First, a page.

Statistics Definitions > Moment Generating Function (MGF)

If you aren’t familiar with moments, you may want to read this article first: what is a moment?

## What is a Moment Generating Function?

Moment generating functions are a way to find moments like the mean(μ) and the variance(σ^{2}). They are an alternative way to represent a probability distribution with a simple one-variable function. **Each probability distribution has a unique MGF**, which means they are especially useful for solving problems like finding the distribution for sums of random variables. They can also be used as a proof of the Central Limit Theorem.

There isn’t an intuitive definition for exactly what an MGF *is*; it’s merely **a computational tool**.

## How to Find an MGF

Finding an MGF for a discrete random variable involves summation; for continuous random variables, calculus is used. It’s actually very simple to create moment generating functions if you are comfortable with summation and/or differentiation and integration:

For the above formulas, f(x) is the probability density function of X and the integration range (listed as -∞ to ∞) will change depending on what range your function is defined for.

**Example**: Find the MGF for e^{-x}.

**Solution**:

Step 1: Plug e^{-x} in for fx(x) to get:

Note that I changed the lower bound to zero, because this function is only valid for values higher than zero.

Step 2: Integrate. The MGF is 1 / (1-t).

The moment generating function only works when the integral converges on a particular number. The above integral *diverges *(spreads out) for t values of 1 or more, so the MGF only exists for values of t less than 1. You’ll find that most continuous distributions aren’t defined for larger values (say, above 1). This is usually *not* an issue: in order to find expected values and variances, the mgf only needs to be found for small t values close to zero.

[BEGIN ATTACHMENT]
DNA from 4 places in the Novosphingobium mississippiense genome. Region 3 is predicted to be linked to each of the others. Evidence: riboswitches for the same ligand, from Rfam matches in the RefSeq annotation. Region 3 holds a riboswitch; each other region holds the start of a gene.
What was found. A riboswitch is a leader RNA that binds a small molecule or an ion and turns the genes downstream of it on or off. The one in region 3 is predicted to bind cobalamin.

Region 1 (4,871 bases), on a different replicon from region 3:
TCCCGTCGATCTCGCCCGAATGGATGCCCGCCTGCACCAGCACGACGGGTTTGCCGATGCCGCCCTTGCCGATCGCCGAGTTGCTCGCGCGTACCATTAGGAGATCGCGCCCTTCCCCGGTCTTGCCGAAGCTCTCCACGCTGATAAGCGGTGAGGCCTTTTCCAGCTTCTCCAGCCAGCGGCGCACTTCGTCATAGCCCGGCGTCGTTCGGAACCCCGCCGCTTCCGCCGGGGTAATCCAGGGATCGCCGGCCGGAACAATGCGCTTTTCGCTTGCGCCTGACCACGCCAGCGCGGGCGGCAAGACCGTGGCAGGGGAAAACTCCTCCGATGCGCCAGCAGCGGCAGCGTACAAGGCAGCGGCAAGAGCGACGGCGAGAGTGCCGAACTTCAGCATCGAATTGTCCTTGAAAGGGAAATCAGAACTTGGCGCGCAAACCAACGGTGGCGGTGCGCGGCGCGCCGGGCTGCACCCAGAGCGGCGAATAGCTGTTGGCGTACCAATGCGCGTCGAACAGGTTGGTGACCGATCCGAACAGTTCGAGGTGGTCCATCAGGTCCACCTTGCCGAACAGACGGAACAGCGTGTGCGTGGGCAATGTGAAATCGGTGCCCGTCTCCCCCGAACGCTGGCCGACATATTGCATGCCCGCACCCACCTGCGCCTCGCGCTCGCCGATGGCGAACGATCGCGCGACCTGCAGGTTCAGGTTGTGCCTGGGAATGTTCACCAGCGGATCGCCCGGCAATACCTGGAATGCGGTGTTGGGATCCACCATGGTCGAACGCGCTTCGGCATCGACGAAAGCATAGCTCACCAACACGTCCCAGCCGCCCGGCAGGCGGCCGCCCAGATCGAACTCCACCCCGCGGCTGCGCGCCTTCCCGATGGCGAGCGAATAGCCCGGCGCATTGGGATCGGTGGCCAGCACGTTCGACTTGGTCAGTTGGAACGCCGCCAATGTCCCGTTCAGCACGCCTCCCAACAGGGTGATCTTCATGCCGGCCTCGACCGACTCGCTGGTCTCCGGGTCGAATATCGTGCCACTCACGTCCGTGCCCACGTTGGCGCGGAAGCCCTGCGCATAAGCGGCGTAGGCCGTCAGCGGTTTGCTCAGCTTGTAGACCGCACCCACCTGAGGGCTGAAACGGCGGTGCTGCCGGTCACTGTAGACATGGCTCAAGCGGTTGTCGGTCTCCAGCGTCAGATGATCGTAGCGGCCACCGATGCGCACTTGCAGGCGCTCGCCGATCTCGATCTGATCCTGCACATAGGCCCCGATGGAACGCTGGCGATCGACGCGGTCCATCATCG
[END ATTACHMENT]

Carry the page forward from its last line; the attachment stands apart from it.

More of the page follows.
## Using the MGF

Once you’ve found the moment generating function, you can use it to find expected value, variance, and other moments.

M(0) = 1,

M'(0) = E(X),

M”(0) = E(X^{2}),

M”'(0) = E(X^{3})

and so on;

Var(X) = M”(0) − M'(0)^{2}.

**Example:** Find E(X^{3}) using the MGF (1-2t)^{-10}.

Step 1: Find the third derivative of the function (the list above defines M”'(0) as being equal to E(X^{3}); before you can evaluate the derivative at 0, you first need to find it):

M”'(t) = (−2)^{3}(−10)(−11)(−12)(1 − 2^{t})^{-13}

Step 2: Evaluate the derivative at 0:

M”'(0) = (−2)^{3}(−10)(−11)(−12)(1 − 2^{t})^{-13}

= (−2)^{3}(−10)(−11)(−12)(1)

= 10,560.

**Solution**: E(X^{3}) = 10,560.

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So let me see if I understand. The mean and variance are typically the first and second moments, respectively. However, for some cases, where the mean and variance don’t work, we would use a moment generating function to come up with the first and second moments in order to proceed?

If so, why wouldn’t the mean/variance work? Because of the shape of the distribution? Or because of the nature of the question we are trying to solve? Also, would we just treat the first and second moments calculated using the MGF the same as mean and variance for doing additional analysis (e.g. hypothesis testing)?

Thanks.

I wouldn’t say that finding the mean/variance wouldn’t work…more like MGFs are sometimes easier to work with(e.g. if you have a distribution with sums of random variables).

“Also, would we just treat the first and second moments calculated using the MGF the same as mean and variance”…yes, as you can use the MGF to prove that your mean is μ.

“…for doing additional analysis (e.g. hypothesis testing)?” This is a big *depends*. Could you be more explicit with what kind of hypothesis testing you are doing on what kind of data?

How can I find the mean of an MGF about the mean u?

Evaluate the first derivative of the MGF at t = 0